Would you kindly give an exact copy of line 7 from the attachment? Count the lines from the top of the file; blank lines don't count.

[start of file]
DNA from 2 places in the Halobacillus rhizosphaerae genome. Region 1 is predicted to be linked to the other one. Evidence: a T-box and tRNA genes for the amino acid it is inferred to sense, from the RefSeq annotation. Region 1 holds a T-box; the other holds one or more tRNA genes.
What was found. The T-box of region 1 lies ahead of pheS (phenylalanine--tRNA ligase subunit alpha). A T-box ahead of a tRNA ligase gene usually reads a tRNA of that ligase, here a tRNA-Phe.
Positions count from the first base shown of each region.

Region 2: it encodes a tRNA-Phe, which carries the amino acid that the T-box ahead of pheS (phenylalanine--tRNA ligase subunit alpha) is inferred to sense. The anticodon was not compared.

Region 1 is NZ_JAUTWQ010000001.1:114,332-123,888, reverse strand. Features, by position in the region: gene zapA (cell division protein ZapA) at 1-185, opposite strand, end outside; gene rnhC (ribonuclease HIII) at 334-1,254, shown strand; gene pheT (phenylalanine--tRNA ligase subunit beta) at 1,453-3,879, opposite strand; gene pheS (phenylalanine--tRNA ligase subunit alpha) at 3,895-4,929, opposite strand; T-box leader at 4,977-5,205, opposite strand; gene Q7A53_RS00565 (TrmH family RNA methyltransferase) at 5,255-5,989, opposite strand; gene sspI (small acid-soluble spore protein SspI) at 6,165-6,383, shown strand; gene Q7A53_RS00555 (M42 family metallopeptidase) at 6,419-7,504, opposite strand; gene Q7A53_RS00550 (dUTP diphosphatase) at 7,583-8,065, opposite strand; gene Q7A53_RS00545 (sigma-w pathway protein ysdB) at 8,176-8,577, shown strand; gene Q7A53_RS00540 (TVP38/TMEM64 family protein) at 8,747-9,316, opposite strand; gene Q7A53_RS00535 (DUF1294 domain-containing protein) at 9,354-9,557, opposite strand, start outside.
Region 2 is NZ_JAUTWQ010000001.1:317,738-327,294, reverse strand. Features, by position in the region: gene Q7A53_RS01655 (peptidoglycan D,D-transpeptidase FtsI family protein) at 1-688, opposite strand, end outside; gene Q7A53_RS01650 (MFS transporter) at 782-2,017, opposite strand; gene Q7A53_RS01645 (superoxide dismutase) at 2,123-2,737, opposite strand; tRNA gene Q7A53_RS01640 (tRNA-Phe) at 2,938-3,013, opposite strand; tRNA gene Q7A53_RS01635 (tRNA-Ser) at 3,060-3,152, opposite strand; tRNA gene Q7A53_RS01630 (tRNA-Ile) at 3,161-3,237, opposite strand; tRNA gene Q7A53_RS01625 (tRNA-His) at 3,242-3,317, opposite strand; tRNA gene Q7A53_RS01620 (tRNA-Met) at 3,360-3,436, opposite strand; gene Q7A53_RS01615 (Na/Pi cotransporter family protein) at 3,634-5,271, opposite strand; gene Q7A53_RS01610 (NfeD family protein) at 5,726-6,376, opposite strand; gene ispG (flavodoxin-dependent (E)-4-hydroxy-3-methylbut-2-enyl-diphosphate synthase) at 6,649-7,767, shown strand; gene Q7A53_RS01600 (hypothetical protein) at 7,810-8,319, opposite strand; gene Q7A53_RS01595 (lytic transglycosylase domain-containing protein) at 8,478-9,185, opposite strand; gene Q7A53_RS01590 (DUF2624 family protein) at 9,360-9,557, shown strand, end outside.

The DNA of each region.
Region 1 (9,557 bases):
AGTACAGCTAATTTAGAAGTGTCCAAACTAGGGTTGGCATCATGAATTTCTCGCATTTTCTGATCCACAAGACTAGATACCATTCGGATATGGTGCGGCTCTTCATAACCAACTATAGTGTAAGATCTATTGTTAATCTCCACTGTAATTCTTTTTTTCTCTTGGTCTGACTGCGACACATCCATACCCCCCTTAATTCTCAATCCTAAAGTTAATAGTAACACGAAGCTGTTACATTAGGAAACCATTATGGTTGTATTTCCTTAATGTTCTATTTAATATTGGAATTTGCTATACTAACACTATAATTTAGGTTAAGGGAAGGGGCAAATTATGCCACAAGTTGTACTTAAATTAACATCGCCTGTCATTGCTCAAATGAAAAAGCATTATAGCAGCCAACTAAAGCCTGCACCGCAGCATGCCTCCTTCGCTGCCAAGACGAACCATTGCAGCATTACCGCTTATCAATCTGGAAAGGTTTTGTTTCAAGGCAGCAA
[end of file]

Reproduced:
The DNA of each region.